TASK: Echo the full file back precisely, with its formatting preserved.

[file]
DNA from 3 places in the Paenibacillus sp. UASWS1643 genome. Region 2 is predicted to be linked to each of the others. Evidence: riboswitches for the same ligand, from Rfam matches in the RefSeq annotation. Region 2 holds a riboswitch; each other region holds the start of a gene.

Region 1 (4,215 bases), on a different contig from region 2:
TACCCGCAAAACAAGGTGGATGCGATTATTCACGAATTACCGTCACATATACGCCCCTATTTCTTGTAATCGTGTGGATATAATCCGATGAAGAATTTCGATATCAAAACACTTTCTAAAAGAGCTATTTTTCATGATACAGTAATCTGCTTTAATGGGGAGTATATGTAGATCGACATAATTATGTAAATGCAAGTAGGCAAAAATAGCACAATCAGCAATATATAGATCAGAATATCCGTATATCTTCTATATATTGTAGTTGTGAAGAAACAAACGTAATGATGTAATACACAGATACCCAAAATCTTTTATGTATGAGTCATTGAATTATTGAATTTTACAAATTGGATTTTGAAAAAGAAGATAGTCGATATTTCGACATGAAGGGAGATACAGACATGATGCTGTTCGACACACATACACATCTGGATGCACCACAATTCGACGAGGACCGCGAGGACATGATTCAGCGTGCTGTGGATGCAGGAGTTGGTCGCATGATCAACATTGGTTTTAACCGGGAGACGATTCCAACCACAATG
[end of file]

DNA from 3 places in the Paenibacillus sp. UASWS1643 genome. Region 2 is predicted to be linked to each of the others. Evidence: riboswitches for the same ligand, from Rfam matches in the RefSeq annotation. Region 2 holds a riboswitch; each other region holds the start of a gene.

Region 1 (4,215 bases), on a different contig from region 2:
TACCCGCAAAACAAGGTGGATGCGATTATTCACGAATTACCGTCACATATACGCCCCTATTTCTTGTAATCGTGTGGATATAATCCGATGAAGAATTTCGATATCAAAACACTTTCTAAAAGAGCTATTTTTCATGATACAGTAATCTGCTTTAATGGGGAGTATATGTAGATCGACATAATTATGTAAATGCAAGTAGGCAAAAATAGCACAATCAGCAATATATAGATCAGAATATCCGTATATCTTCTATATATTGTAGTTGTGAAGAAACAAACGTAATGATGTAATACACAGATACCCAAAATCTTTTATGTATGAGTCATTGAATTATTGAATTTTACAAATTGGATTTTGAAAAAGAAGATAGTCGATATTTCGACATGAAGGGAGATACAGACATGATGCTGTTCGACACACATACACATCTGGATGCACCACAATTCGACGAGGACCGCGAGGACATGATTCAGCGTGCTGTGGATGCAGGAGTTGGTCGCATGATCAACATTGGTTTTAACCGGGAGACGATTCCAACCACAATG